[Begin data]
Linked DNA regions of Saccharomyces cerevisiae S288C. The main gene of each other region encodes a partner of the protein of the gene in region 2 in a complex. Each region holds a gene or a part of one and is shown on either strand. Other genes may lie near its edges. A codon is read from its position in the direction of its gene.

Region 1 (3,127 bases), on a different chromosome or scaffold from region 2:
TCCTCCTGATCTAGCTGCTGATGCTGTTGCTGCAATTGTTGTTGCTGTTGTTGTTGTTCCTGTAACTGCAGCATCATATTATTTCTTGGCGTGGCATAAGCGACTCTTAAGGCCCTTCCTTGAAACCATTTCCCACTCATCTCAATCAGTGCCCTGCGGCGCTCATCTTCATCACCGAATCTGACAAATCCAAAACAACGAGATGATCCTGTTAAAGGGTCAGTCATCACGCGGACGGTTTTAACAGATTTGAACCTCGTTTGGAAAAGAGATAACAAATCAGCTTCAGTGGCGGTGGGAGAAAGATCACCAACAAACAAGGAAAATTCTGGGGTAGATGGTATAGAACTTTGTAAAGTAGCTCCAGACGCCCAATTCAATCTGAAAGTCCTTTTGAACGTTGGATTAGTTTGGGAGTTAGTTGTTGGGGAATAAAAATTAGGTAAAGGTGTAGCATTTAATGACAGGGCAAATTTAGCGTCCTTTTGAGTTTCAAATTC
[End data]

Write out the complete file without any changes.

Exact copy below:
Linked DNA regions of Saccharomyces cerevisiae S288C. The main gene of each other region encodes a partner of the protein of the gene in region 2 in a complex. Each region holds a gene or a part of one and is shown on either strand. Other genes may lie near its edges. A codon is read from its position in the direction of its gene.

Region 1 (3,127 bases), on a different chromosome or scaffold from region 2:
TCCTCCTGATCTAGCTGCTGATGCTGTTGCTGCAATTGTTGTTGCTGTTGTTGTTGTTCCTGTAACTGCAGCATCATATTATTTCTTGGCGTGGCATAAGCGACTCTTAAGGCCCTTCCTTGAAACCATTTCCCACTCATCTCAATCAGTGCCCTGCGGCGCTCATCTTCATCACCGAATCTGACAAATCCAAAACAACGAGATGATCCTGTTAAAGGGTCAGTCATCACGCGGACGGTTTTAACAGATTTGAACCTCGTTTGGAAAAGAGATAACAAATCAGCTTCAGTGGCGGTGGGAGAAAGATCACCAACAAACAAGGAAAATTCTGGGGTAGATGGTATAGAACTTTGTAAAGTAGCTCCAGACGCCCAATTCAATCTGAAAGTCCTTTTGAACGTTGGATTAGTTTGGGAGTTAGTTGTTGGGGAATAAAAATTAGGTAAAGGTGTAGCATTTAATGACAGGGCAAATTTAGCGTCCTTTTGAGTTTCAAATTC